Bunning presents $1.7 million for Danville parking garage

August 13, 2004|LIZ MAPLES

U.S. Sen. Jim Bunning said he had only been in downtown Danville for a short time Thursday, and he saw that the city needs parking.

He was in town to present $1.7 million in federal transportation money for a parking garage behind the Hub-Gilcher building.

"This is the fun part of being a senator," he said.

The total cost of the project is $5 million, and the city hopes to break ground this winter.

In his speech, Bunning plugged a $290 billion transportation act that will be hashed out in Washington when Congress goes back into session this September.

As it is written now, Bunning said the act would bring $4.3 billion to Kentucky over six years. He said part of the money would help bring public transportation to smaller communities.


Danville received the $1.7 million because the garage will house a bus station and office area for the Bluegrass Community Action Agency's transportation program.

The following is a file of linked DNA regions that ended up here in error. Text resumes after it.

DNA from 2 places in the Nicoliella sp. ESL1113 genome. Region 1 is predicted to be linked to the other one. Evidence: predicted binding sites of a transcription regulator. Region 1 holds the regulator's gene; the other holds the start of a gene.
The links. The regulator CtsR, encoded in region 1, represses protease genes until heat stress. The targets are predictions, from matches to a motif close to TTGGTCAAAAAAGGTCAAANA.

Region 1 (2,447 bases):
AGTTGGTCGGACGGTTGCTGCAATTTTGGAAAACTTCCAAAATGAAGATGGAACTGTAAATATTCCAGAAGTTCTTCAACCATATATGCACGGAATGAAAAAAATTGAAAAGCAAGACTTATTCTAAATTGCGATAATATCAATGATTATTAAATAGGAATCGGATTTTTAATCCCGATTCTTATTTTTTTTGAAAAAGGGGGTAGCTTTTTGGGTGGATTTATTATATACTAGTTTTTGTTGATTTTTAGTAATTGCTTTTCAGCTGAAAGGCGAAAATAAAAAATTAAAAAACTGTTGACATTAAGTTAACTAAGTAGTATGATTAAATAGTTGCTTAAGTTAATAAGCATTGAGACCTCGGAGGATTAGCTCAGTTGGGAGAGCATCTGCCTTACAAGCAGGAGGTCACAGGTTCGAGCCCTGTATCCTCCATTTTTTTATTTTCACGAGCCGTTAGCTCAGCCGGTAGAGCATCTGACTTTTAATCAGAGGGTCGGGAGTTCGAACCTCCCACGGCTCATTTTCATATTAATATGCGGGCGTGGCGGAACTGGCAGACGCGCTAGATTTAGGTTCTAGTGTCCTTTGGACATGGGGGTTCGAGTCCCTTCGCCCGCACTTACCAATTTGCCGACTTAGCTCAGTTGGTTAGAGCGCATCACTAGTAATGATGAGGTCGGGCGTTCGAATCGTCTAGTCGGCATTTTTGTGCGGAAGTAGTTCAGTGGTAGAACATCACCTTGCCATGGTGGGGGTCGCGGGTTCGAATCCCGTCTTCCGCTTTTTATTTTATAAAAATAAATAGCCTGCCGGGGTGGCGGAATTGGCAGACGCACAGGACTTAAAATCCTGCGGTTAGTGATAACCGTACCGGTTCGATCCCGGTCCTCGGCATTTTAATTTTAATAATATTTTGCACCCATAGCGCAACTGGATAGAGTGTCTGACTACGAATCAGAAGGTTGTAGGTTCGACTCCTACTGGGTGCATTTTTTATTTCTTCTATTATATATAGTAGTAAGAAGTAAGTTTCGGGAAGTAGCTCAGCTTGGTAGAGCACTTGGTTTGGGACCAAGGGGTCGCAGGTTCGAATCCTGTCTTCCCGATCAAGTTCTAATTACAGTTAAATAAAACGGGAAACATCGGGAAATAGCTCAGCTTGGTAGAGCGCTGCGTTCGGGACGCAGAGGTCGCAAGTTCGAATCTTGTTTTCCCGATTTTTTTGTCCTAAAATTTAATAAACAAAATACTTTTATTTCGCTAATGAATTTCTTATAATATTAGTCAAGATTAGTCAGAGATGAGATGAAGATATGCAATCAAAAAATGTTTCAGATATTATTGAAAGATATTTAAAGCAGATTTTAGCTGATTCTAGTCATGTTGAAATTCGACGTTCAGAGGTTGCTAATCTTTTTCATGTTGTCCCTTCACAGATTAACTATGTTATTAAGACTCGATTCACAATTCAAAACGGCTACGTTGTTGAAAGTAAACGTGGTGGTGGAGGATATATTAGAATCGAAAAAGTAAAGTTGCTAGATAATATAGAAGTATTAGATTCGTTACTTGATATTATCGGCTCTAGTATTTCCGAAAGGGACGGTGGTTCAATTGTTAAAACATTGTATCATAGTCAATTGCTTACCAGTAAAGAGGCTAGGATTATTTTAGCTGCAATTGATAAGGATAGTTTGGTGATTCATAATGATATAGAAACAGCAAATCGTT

"Transportation and access to transportation are the two things that are essential to job growth," Bunning said.

Waiting for revisions to the garage's design

The city is waiting for revisions to the garage's design from the group of local doctors who have bought the old Gilcher Hotel for an outpatient surgery center.

The Central Kentucky Surgery Center will lease 250 spaces in the proposed parking garage on Third and Walnut streets.

Mayor John W.D. Bowling told a crowd of politicians and politicos Thursday that the city had been looking for funding since 1992.

"I hope this makes your lives a little easier," Bunning said. "A lot of people here know that the private sector needs parking."

There are not enough parking spaces downtown to support another large business, like the surgery center. Heart of Danville has worked to write grants and lobby for federal and state funds to build the garage, visiting Washington D.C. on several occasions to talk about the parking garage project.

Bunning said that he believes the economy is in good shape, and ready for an upswing.

"We think the economy is ready to boom, and I hope Danville and Boyle County are ready to go with it," he said.

After the presentation in the park, Bunning toured the Community Arts Center in the old Federal Building on Main Street. Evidence of construction was strewn about, but CAC Executive Director Wilma Brown stuck close to Bunning and his wife, Mary, to explain her group's vision of the finished product.

Paper signs next to the doors indicated what each room would be: art gallery, studio, library, Brown's office.

Brown hopes that Bunning will be able to help the CAC receive federal money.

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